Haiti’s sexual violence survivors demand justice

The men came before sunrise, burning and destroying everything in their path before they reached *Sarah’s sheet-metal home in the impoverished Port-au-Prince neighbourhood of Cite Soleil. Then, they broke down the door.

“If it wasn’t for God, they would have killed me for sure,” the young Haitian woman told Solidarite Fanm Ayisyen (SOFA), a feminist civil society group in Haiti, about the July 2022 attack. She said three men raped her in front of her mother and two children before they let them all go.

“Thank God they didn’t do anything to my mother and children,” Sarah said in her testimonial, which was shared with Al Jazeera this month. “They let us go, but after a few minutes they set our house on fire.”

Sexual violence has surged in Haiti amid widespread gang killings and kidnappings, a political stalemate that has crippled most state institutions, and socioeconomic uncertainty across the Caribbean nation.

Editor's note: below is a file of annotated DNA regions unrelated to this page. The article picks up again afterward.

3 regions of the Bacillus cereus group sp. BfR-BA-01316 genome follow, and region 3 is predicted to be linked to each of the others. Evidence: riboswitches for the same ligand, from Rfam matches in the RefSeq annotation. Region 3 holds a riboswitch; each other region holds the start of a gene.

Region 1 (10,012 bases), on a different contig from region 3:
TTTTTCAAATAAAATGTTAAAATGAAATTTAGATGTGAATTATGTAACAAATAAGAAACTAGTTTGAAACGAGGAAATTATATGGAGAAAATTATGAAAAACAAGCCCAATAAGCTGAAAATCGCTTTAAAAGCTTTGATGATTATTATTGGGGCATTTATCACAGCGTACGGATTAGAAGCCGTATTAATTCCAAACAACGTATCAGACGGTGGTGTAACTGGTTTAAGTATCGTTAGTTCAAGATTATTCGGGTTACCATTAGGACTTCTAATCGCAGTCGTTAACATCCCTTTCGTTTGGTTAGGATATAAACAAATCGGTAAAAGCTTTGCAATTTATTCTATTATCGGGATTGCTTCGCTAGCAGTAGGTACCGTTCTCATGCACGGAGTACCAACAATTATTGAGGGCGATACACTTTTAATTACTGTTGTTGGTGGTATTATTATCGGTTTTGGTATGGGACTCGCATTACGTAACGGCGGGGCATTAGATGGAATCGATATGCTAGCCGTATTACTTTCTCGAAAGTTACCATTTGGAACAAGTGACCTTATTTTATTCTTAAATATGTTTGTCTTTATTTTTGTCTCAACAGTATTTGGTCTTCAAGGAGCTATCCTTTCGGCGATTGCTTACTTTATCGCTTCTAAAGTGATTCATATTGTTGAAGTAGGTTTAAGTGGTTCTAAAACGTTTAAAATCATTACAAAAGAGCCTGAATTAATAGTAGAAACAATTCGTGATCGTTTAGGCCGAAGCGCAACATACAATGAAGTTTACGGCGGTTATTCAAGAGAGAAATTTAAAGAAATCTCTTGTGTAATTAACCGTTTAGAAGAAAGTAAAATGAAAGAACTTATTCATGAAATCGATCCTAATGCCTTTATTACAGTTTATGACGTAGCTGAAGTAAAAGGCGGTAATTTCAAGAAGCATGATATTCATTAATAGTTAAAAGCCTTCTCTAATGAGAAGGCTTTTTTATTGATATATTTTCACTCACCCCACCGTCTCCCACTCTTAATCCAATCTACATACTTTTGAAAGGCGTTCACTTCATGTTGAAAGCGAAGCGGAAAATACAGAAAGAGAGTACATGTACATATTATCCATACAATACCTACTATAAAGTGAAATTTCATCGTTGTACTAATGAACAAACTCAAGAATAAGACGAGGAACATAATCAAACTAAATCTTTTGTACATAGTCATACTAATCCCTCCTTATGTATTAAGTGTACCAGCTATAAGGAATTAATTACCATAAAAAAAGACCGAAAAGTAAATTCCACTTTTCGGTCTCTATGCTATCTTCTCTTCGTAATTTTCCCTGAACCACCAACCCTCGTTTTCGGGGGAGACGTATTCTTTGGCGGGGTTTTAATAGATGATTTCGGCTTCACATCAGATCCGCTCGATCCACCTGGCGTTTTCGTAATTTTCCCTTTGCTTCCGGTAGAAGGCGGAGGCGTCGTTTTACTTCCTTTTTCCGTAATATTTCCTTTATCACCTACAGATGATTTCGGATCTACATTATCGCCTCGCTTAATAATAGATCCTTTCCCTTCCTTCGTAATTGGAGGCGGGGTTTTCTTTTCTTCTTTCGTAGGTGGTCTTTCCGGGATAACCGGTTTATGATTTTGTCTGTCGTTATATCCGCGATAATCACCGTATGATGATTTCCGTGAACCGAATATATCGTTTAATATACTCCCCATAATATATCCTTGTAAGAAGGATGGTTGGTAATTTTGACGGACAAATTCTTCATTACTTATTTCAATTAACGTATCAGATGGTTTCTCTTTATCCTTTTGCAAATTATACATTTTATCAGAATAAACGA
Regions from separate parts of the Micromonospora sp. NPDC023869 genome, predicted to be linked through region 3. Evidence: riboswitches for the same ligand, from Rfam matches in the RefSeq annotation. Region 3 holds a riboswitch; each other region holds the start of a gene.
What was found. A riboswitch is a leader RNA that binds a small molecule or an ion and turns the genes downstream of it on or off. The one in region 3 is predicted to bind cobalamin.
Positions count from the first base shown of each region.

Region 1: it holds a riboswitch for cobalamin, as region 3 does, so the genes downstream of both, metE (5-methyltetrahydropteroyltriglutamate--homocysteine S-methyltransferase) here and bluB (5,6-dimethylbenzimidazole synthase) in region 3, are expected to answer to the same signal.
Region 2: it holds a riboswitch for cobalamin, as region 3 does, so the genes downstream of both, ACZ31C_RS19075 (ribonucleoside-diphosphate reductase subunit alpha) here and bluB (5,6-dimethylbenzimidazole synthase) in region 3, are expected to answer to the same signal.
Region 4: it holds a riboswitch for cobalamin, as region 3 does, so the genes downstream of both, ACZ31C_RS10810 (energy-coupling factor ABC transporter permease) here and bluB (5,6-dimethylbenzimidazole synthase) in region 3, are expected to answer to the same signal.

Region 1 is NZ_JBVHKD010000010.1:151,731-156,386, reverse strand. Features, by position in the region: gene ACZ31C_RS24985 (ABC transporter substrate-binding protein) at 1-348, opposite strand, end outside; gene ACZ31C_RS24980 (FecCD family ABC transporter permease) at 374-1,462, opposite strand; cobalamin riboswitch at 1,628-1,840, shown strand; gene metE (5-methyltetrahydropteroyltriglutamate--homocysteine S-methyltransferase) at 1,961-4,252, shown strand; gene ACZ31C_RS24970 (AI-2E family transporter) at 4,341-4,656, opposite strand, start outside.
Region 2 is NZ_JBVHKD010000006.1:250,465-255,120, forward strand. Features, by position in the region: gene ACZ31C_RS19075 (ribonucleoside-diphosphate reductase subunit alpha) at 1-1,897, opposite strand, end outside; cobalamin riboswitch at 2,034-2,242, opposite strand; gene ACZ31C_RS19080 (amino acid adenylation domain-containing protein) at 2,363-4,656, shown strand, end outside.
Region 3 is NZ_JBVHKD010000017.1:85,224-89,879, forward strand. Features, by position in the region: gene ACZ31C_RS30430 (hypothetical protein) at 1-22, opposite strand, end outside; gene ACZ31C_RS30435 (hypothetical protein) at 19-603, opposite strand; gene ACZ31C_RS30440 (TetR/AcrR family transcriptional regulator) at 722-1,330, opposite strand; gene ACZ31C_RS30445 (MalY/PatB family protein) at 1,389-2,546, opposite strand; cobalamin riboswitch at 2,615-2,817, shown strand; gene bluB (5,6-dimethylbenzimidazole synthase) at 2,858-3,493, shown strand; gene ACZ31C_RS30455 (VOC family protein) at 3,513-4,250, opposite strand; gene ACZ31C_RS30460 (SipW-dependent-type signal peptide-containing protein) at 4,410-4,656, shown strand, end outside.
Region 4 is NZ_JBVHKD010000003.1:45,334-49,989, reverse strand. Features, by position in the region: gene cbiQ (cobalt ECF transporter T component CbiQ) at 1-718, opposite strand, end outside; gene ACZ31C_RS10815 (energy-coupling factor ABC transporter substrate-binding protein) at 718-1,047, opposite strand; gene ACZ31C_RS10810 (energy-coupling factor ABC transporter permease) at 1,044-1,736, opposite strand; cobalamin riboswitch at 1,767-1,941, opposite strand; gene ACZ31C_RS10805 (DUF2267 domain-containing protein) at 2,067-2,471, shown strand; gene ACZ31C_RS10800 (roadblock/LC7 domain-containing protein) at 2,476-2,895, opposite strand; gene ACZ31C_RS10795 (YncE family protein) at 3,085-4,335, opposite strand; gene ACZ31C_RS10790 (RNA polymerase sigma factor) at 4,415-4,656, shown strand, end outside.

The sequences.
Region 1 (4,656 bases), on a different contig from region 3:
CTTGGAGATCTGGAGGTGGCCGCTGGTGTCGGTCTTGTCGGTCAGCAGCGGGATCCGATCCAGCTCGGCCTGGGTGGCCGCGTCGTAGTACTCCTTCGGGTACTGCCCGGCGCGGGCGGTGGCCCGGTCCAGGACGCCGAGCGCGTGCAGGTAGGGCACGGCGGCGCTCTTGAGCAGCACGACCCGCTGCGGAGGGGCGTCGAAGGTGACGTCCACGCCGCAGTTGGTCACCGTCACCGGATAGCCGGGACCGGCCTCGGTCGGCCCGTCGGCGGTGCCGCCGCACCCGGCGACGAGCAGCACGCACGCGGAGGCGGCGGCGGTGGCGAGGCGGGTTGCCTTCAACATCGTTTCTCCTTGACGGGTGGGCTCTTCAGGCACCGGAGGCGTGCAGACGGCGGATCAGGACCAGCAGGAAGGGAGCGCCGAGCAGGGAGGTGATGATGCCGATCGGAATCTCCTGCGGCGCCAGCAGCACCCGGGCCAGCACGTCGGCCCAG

Over the past several months, criminal gangs vying for control of territory have enacted a campaign of terror in the capital of Port-au-Prince. They have used sexual violence “to instill fear and to punish and to terrorise” residents, a United Nations official recently warned.

“We are in an abysmal situation,” said Elizabeth Richard, programme coordinator at ActionAid Haiti, a non-profit group working to support sexual violence survivors in the country. With videos of gang attacks circulated widely on social media, Richard said a sense of numbness and dehumanisation has set in, eclipsing the scope of the problem.

“I don’t want it to be normal – because we have to reach a point where we say, ‘OK that’s enough’,” she told Al Jazeera. “In Haiti, [women] are the pillar of the society. If you have women experiencing this type of issue, how can you have a society at all in a sense?”

Cases skyrocket

SOFA, which operates five centres in support of sexual violence survivors in Haiti’s northwestern region of Grand’Anse as well as another centre in Port-au-Prince, documented a sixfold increase in reported rape cases in the capital between January and December of last year.

A senior SOFA representative, who spoke to Al Jazeera on condition of anonymity for fear of reprisals, said approximately 20 rape victims sought out the organisation’s help in Port-au-Prince each month between January and September 2022.

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